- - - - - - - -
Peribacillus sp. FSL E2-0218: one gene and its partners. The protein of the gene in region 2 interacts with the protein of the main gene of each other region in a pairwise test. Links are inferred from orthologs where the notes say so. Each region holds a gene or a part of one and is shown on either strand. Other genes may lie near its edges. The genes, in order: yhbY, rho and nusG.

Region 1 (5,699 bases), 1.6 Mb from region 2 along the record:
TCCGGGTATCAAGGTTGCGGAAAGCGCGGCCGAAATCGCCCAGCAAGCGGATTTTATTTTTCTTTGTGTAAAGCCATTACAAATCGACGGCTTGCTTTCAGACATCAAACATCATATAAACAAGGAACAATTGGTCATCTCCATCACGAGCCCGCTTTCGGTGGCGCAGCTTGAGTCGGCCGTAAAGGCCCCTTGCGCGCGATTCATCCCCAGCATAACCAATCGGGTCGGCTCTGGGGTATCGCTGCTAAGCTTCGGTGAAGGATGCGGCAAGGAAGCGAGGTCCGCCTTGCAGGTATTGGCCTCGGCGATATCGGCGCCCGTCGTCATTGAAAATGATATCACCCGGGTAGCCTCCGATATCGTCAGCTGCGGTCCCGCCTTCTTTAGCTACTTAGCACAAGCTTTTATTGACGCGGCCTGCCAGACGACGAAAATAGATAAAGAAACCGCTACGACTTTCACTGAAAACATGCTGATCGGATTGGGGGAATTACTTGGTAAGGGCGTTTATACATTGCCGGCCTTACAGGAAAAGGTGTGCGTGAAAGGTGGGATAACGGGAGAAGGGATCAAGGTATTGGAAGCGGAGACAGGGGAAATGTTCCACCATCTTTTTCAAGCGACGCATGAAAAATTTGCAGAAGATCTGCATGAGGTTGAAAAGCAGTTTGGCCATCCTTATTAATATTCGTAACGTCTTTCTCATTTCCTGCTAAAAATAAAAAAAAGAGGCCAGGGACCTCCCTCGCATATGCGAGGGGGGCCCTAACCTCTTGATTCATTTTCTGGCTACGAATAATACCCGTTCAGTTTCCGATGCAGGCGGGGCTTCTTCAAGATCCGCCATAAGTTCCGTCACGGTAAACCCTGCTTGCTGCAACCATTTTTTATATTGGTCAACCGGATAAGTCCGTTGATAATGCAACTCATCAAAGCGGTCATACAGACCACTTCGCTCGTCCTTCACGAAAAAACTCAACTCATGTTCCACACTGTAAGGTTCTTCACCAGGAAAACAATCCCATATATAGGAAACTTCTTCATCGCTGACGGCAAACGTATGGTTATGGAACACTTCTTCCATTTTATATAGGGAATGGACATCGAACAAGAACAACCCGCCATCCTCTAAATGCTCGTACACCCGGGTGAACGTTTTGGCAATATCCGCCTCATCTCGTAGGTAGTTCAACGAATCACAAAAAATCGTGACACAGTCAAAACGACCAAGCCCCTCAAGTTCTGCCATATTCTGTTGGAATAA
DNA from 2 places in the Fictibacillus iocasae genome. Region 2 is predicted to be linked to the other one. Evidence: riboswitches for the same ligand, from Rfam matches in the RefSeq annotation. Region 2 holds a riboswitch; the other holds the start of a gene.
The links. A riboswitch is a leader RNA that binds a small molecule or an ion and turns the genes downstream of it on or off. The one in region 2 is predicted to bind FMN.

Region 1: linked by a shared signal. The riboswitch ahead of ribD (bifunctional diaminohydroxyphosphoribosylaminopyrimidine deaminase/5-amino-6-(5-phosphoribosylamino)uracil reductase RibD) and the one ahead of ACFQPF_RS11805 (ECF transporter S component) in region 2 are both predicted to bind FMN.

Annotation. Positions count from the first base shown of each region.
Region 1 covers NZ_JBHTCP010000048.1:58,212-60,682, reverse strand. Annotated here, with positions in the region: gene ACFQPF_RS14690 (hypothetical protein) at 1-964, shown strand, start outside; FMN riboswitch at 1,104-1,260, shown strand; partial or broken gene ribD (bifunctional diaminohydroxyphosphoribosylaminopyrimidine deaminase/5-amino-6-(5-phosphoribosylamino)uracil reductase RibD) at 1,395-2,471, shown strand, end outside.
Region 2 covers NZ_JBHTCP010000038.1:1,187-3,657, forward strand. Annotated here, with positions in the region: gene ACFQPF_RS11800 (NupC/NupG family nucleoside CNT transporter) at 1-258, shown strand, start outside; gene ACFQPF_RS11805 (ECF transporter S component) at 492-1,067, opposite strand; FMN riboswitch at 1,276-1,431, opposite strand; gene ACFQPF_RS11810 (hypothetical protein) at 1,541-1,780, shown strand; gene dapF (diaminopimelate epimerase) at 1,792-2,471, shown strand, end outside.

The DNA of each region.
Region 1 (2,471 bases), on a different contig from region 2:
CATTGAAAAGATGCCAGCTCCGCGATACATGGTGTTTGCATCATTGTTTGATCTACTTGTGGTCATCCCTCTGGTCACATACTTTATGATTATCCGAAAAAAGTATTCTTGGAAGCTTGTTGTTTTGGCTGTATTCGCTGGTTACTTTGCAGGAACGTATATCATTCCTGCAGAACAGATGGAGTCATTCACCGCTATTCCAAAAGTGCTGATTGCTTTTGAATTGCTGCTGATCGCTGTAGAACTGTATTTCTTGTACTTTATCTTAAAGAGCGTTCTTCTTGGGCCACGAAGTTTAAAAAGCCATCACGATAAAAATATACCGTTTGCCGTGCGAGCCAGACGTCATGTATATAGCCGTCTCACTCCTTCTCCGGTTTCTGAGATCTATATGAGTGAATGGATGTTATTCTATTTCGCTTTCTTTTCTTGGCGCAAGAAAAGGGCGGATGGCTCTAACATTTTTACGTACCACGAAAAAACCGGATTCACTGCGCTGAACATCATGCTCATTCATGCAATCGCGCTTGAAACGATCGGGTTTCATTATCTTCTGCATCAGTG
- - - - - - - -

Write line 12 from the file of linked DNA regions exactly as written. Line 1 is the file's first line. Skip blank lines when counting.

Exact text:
CATTGAAAAGATGCCAGCTCCGCGATACATGGTGTTTGCATCATTGTTTGATCTACTTGTGGTCATCCCTCTGGTCACATACTTTATGATTATCCGAAAAAAGTATTCTTGGAAGCTTGTTGTTTTGGCTGTATTCGCTGGTTACTTTGCAGGAACGTATATCATTCCTGCAGAACAGATGGAGTCATTCACCGCTATTCCAAAAGTGCTGATTGCTTTTGAATTGCTGCTGATCGCTGTAGAACTGTATTTCTTGTACTTTATCTTAAAGAGCGTTCTTCTTGGGCCACGAAGTTTAAAAAGCCATCACGATAAAAATATACCGTTTGCCGTGCGAGCCAGACGTCATGTATATAGCCGTCTCACTCCTTCTCCGGTTTCTGAGATCTATATGAGTGAATGGATGTTATTCTATTTCGCTTTCTTTTCTTGGCGCAAGAAAAGGGCGGATGGCTCTAACATTTTTACGTACCACGAAAAAACCGGATTCACTGCGCTGAACATCATGCTCATTCATGCAATCGCGCTTGAAACGATCGGGTTTCATTATCTTCTGCATCAGTG